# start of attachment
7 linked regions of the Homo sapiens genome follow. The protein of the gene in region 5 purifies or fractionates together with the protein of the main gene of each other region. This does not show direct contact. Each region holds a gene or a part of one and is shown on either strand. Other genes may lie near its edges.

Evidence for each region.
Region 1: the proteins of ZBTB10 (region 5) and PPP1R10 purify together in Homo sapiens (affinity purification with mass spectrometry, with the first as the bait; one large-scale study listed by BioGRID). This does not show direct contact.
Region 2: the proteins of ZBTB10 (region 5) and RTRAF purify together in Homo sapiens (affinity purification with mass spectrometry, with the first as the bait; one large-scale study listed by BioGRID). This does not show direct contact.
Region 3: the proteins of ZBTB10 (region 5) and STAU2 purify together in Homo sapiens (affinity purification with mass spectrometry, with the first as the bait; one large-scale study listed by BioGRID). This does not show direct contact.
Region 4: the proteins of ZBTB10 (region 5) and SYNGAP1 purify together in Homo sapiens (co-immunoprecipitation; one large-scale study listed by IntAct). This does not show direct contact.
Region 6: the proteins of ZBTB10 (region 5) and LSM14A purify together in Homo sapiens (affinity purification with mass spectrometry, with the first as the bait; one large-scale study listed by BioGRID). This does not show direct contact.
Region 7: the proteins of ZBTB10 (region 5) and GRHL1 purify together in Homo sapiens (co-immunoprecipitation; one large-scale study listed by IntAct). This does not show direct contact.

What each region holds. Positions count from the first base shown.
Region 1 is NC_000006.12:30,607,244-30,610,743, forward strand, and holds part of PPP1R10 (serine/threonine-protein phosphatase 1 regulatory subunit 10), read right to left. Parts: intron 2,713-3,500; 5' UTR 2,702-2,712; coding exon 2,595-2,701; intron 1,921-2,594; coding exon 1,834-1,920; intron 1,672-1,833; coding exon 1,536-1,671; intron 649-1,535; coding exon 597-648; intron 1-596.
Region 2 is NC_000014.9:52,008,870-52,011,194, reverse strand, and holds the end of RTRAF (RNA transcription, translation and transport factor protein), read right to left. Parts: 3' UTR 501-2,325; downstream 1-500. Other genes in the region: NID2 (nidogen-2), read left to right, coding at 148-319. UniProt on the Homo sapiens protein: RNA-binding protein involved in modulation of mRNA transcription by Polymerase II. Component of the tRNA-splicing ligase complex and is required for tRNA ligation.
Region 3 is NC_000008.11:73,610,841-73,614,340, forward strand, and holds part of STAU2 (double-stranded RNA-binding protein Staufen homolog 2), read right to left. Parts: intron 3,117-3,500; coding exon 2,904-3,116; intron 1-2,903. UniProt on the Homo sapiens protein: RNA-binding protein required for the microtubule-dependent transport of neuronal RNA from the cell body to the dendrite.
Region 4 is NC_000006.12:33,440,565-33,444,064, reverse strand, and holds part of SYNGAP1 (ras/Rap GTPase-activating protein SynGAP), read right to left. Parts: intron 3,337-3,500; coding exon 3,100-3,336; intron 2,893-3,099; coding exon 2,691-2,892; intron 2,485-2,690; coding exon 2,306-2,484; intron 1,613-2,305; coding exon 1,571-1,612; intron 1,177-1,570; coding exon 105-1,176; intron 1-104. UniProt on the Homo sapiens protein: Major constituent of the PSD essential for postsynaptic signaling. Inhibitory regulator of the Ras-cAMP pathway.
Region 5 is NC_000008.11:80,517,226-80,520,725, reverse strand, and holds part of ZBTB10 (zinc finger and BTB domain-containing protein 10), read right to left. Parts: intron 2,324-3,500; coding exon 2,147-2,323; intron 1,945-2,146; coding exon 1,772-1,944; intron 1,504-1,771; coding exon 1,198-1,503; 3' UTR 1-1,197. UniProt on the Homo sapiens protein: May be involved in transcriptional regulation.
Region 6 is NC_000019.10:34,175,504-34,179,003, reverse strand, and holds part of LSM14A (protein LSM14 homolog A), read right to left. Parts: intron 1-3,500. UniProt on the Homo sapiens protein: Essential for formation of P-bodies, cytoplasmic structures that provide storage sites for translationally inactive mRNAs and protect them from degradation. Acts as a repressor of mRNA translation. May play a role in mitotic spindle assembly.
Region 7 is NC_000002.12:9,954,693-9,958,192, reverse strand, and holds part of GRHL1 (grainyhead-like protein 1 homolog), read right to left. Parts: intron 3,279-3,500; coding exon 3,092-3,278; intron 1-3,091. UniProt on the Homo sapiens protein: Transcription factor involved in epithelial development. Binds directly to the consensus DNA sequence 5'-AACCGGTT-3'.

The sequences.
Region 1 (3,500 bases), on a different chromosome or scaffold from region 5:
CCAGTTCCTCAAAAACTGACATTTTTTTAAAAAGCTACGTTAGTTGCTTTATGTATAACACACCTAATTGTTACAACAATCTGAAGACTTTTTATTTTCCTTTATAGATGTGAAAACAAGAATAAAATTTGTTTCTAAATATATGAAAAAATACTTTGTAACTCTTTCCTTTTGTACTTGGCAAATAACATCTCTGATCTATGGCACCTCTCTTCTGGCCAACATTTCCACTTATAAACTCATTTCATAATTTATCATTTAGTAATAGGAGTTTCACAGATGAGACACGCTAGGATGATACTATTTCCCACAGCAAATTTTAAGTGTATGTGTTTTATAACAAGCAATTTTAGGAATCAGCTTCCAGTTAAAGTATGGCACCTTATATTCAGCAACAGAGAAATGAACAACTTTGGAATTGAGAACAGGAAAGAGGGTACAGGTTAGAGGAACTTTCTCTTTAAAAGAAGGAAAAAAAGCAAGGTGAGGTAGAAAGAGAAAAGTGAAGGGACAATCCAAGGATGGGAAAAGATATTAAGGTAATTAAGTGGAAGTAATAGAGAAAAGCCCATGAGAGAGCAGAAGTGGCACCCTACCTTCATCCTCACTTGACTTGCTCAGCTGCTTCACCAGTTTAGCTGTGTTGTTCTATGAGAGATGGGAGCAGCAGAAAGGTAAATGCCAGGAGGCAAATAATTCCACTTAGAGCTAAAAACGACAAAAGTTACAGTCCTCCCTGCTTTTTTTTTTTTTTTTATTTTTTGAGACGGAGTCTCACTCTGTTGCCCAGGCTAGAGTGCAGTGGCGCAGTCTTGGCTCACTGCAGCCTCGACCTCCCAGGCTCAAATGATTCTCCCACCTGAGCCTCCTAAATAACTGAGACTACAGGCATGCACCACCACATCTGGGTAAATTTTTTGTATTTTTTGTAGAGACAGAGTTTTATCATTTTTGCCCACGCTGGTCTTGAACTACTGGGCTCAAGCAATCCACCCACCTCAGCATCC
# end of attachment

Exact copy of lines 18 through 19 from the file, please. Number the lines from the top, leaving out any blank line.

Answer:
Region 1 (3,500 bases), on a different chromosome or scaffold from region 5:
CCAGTTCCTCAAAAACTGACATTTTTTTAAAAAGCTACGTTAGTTGCTTTATGTATAACACACCTAATTGTTACAACAATCTGAAGACTTTTTATTTTCCTTTATAGATGTGAAAACAAGAATAAAATTTGTTTCTAAATATATGAAAAAATACTTTGTAACTCTTTCCTTTTGTACTTGGCAAATAACATCTCTGATCTATGGCACCTCTCTTCTGGCCAACATTTCCACTTATAAACTCATTTCATAATTTATCATTTAGTAATAGGAGTTTCACAGATGAGACACGCTAGGATGATACTATTTCCCACAGCAAATTTTAAGTGTATGTGTTTTATAACAAGCAATTTTAGGAATCAGCTTCCAGTTAAAGTATGGCACCTTATATTCAGCAACAGAGAAATGAACAACTTTGGAATTGAGAACAGGAAAGAGGGTACAGGTTAGAGGAACTTTCTCTTTAAAAGAAGGAAAAAAAGCAAGGTGAGGTAGAAAGAGAAAAGTGAAGGGACAATCCAAGGATGGGAAAAGATATTAAGGTAATTAAGTGGAAGTAATAGAGAAAAGCCCATGAGAGAGCAGAAGTGGCACCCTACCTTCATCCTCACTTGACTTGCTCAGCTGCTTCACCAGTTTAGCTGTGTTGTTCTATGAGAGATGGGAGCAGCAGAAAGGTAAATGCCAGGAGGCAAATAATTCCACTTAGAGCTAAAAACGACAAAAGTTACAGTCCTCCCTGCTTTTTTTTTTTTTTTTATTTTTTGAGACGGAGTCTCACTCTGTTGCCCAGGCTAGAGTGCAGTGGCGCAGTCTTGGCTCACTGCAGCCTCGACCTCCCAGGCTCAAATGATTCTCCCACCTGAGCCTCCTAAATAACTGAGACTACAGGCATGCACCACCACATCTGGGTAAATTTTTTGTATTTTTTGTAGAGACAGAGTTTTATCATTTTTGCCCACGCTGGTCTTGAACTACTGGGCTCAAGCAATCCACCCACCTCAGCATCC